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A06666 Summary:

BILL NOA06666
 
SAME ASSAME AS S06169
 
SPONSORJoyner
 
COSPNSRMitaynes, Englebright
 
MLTSPNSR
 
Add §594-a, rpld §597 sub 4, Lab L
 
Provides that any claimant who has received certain unemployment benefits to which they were not entitled shall not be held liable for the amounts overpaid provided certain conditions exist.
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A06666 Memo:

NEW YORK STATE ASSEMBLY
MEMORANDUM IN SUPPORT OF LEGISLATION
submitted in accordance with Assembly Rule III, Sec 1(f)
 
BILL NUMBER: A6666
 
SPONSOR: Joyner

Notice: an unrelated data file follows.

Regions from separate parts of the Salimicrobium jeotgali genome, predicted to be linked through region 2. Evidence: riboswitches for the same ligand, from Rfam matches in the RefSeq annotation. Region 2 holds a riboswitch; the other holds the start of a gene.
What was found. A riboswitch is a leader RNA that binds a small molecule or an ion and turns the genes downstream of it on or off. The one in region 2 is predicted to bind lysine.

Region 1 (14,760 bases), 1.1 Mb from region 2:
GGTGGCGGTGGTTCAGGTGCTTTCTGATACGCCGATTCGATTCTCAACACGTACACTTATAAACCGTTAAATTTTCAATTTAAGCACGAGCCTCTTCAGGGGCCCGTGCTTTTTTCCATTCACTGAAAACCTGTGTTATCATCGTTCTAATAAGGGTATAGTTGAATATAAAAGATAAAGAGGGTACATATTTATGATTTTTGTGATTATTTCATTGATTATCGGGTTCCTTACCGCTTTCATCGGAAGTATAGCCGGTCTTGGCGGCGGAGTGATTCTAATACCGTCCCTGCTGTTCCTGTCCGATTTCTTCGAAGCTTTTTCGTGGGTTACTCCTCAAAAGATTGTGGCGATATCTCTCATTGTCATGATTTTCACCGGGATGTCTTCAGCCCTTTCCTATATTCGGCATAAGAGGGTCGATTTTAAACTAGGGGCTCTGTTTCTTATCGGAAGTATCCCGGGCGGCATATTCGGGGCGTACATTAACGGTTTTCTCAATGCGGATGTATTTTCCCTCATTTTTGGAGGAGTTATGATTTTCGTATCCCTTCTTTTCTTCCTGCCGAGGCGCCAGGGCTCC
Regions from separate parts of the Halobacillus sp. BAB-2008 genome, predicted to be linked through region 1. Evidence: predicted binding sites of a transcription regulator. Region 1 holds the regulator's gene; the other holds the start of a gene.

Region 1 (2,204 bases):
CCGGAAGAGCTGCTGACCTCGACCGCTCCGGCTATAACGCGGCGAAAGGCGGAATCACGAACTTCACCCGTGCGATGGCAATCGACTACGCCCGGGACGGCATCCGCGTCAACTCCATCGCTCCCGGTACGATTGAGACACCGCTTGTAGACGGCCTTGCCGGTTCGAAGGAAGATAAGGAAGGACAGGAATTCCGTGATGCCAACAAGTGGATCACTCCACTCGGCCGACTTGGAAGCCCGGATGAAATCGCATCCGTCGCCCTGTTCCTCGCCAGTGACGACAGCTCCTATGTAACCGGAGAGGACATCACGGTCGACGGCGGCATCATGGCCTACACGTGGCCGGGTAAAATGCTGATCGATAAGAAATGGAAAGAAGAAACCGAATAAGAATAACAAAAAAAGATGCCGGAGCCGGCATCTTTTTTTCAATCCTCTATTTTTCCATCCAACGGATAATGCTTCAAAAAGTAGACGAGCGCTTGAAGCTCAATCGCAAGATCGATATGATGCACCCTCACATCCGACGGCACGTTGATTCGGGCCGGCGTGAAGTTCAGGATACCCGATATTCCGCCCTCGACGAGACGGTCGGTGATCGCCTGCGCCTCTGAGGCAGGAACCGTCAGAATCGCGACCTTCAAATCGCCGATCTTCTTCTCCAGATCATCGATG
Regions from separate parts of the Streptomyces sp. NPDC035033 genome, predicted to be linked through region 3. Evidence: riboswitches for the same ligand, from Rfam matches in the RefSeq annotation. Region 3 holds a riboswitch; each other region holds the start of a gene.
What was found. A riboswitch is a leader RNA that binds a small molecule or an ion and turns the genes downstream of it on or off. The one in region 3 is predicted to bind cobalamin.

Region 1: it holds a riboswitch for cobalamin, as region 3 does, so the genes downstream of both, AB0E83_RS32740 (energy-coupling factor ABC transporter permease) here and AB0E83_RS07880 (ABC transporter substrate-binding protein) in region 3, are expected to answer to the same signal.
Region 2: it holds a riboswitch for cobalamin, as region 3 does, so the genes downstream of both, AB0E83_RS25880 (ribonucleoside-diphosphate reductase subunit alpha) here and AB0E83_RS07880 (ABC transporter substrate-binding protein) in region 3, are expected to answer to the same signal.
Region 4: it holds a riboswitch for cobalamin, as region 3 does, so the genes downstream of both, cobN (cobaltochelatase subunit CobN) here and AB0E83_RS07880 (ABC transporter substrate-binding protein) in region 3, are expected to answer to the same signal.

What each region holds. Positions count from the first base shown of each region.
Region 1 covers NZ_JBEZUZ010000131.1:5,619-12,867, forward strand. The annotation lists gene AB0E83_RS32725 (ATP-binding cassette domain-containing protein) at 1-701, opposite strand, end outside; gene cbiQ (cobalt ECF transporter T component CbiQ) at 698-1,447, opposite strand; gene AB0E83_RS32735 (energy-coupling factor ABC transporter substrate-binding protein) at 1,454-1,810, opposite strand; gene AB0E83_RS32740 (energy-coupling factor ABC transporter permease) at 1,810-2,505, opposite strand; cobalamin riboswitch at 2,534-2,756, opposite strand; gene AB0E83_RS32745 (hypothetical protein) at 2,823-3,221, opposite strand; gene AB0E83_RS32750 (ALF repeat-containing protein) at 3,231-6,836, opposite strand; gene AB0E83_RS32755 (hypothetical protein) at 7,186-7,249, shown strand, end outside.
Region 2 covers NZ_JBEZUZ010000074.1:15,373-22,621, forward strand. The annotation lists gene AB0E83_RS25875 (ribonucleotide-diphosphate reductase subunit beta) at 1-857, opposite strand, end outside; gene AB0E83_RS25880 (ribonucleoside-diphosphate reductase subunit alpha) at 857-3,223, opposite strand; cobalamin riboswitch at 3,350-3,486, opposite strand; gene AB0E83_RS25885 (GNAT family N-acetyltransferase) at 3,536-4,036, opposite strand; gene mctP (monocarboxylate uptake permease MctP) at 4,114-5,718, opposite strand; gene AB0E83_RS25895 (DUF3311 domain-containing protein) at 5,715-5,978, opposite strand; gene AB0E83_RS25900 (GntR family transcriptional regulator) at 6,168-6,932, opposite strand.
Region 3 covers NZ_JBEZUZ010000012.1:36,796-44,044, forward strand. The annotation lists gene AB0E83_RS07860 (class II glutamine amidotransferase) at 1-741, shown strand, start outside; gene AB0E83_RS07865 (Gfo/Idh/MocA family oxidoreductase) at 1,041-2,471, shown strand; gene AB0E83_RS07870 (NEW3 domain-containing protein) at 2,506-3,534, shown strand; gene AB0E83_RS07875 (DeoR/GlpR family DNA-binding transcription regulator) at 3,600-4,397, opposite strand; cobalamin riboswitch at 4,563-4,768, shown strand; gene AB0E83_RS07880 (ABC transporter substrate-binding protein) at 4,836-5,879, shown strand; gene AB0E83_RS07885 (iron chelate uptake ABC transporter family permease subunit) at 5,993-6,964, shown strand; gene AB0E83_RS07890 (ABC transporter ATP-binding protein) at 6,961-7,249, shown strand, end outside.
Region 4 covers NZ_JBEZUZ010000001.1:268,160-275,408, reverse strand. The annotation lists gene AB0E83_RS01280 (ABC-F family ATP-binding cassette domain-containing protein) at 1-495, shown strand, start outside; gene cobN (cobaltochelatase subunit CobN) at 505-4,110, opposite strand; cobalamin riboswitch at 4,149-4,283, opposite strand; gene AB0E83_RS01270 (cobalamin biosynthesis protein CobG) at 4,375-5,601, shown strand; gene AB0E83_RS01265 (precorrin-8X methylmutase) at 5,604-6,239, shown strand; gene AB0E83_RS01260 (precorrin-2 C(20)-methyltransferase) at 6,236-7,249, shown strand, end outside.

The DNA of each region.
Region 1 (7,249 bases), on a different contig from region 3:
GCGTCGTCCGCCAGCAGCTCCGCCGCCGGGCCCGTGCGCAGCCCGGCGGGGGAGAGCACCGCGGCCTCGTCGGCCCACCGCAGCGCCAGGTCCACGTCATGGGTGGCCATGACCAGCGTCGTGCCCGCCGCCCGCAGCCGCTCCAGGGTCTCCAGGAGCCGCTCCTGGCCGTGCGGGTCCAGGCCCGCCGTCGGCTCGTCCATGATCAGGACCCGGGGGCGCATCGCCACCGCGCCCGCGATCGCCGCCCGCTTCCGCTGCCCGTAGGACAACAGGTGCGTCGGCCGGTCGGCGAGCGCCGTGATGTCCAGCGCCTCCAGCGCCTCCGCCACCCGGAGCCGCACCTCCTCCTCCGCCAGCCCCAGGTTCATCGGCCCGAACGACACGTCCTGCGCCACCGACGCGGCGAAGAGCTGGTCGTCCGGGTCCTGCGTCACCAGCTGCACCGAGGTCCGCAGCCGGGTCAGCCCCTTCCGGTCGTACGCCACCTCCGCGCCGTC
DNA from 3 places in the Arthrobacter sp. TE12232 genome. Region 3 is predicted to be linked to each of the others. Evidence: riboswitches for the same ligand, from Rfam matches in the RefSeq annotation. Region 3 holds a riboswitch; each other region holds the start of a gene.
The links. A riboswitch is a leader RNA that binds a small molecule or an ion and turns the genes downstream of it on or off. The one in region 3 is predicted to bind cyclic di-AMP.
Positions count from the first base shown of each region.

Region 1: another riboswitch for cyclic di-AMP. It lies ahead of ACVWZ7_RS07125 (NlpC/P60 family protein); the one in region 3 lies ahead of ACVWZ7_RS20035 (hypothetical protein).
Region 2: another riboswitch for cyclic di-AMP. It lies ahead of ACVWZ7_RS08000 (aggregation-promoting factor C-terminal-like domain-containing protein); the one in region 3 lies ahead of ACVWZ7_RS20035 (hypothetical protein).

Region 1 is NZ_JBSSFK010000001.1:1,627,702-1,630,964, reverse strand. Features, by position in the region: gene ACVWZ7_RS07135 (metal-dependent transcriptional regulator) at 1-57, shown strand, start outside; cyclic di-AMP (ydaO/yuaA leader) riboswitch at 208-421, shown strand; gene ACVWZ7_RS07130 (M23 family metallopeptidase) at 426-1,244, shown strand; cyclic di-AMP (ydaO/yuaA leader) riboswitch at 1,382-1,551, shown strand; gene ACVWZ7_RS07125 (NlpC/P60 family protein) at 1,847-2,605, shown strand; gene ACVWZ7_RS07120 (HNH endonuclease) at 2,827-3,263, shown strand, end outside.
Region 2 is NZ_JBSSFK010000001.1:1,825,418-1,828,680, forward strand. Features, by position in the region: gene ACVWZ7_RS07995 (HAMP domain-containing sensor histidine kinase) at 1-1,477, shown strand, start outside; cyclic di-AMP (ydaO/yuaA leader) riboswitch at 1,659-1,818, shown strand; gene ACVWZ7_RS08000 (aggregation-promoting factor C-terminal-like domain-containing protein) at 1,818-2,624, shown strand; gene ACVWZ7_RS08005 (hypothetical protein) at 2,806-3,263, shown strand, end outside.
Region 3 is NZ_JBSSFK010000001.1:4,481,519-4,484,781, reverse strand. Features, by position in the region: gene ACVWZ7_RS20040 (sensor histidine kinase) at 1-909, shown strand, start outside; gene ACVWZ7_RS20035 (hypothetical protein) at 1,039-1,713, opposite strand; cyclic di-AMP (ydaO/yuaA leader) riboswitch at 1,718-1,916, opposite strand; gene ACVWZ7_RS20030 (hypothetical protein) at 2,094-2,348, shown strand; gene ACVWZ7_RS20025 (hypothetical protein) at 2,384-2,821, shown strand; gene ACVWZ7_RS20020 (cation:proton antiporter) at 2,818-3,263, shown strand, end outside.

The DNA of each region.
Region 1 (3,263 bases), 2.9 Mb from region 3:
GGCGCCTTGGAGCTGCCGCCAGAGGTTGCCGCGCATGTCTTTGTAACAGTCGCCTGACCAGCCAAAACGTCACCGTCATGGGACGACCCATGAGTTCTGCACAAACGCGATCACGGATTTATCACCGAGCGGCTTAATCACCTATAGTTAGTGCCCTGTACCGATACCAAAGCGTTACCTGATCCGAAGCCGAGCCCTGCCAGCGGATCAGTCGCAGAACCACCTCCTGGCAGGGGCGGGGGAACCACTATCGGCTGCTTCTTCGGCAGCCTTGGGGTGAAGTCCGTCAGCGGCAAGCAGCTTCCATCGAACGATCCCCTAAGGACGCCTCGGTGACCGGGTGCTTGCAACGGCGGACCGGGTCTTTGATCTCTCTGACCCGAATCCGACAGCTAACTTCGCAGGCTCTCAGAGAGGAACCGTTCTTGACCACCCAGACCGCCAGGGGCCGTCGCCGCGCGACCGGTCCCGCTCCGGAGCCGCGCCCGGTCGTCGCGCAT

TITLE OF BILL: An act to amend the labor law, in relation to the recovery of overpay- ments of unemployment benefits; and to repeal certain provisions of such law relating thereto   PURPOSE OR GENERAL IDEA OF BILL: The purpose of this bill is to require the Commissioner of Labor to waive certain overpayments of unemployment benefits that have occurred during the COVID-19 pandemic, in addition to certain overpayments going forward.   SUMMARY OF PROVISIONS: Section one of the bill would establish that a claimant shall not be held liable for overpayments of state or federal unemployment benefits, as permitted under federal law, provided that the overpayment was not due to fraud or fault on the part of the claimant and the recovery of such overpayment would be against equity and good conscience. The Commissioner of Labor would also be required to notify the claimant when an overpayment has occurred and inform the claimant of his or her right to request a waiver. Upon any denial of a waiver request, the Commis- sioner would also be required to notify the claimant of his or her right to request an adjustment to the repayment schedule. Section two of the bill would repeal subdivision 4 of section 597 of the Labor Law which sets forth the current limits for overpayments of bene- fits. Section three of the bill would establish the effective date.   DIFFERENCE BETWEEN ORIGINAL AND AMENDED VERSION (IF APPLICABLE): N/A   JUSTIFICATION: Overpayments of unemployment insurance benefits have become a signif- icant problem for both claimants and state unemployment agencies throughout the country in the wake of major job losses caused by the COVID-19 pandemic. According to the U.S. Department of Labor, New York paid out approximately $70 billion in unemployment benefits in 2020 including roughly $115 million in overpayments, while other states across the country paid a combined $2.9 billion in overpayments. To address these concerns, the federal government has allowed states to waive repayments of benefits, including Pandemic Unemployment Assistance benefits, that are found to be without fault on the part of the claimant and when such repayment would be contrary to equity and good conscience. Under current New York State law, state unemployment benefits which are later determined to have been overpaid cannot be recovered from the claimant as long as the claimant received the benefits in good faith, did not make a false statement or representation, and did not willfully conceal any pertinent fact in connection with his or her claim. However, despite these requirements, data from the U.S. Department of Labor shows that as of March 1, 2021, the State has not granted any waivers for overpayments throughout the duration of the pandemic and yet has continued to recover a total of $93.4 million in overpaid benefits during 2020. The enormous rise in unemployment claims during the COVID-19 pandemic has only exacerbated the ongoing issues with the New York State unem- ployment system and the overpayment of benefits. Amid the confusion of businesses closing, people losing their jobs, and navigating the outdated and complex UI system, it is reasonable to understand how some individuals might have made honest mistakes and unintentional errors on their unemployment applications, with no intent to defraud the system. And yet, as our economy moves forward to recover from the impacts of the pandemic, many of these claimants are now being asked to pay back debts and penalties that they never knew had incurred in the first place. To address these inequities, this bill would allow claimants that have been overpaid benefits to which they were not entitled during the COVID-19 pandemic to apply for a waiver to have these overpayments forgiven. Going forward, claimants would also not be held liable for overpayments of state or federal unemployment benefits, as permitted under federal law, provided that the overpayment was not due to fraud or fault on the part of the claimant and the recovery of such overpayment would be against equity and good conscience.   PRIOR LEGISLATIVE HISTORY: New bill.   FISCAL IMPLICATIONS FOR STATE AND LOCAL GOVERNMENTS: To be determined.   EFFECTIVE DATE: This act shall take effect immediately and shall be deemed to have been in full force and effect on and after March 9, 2020.
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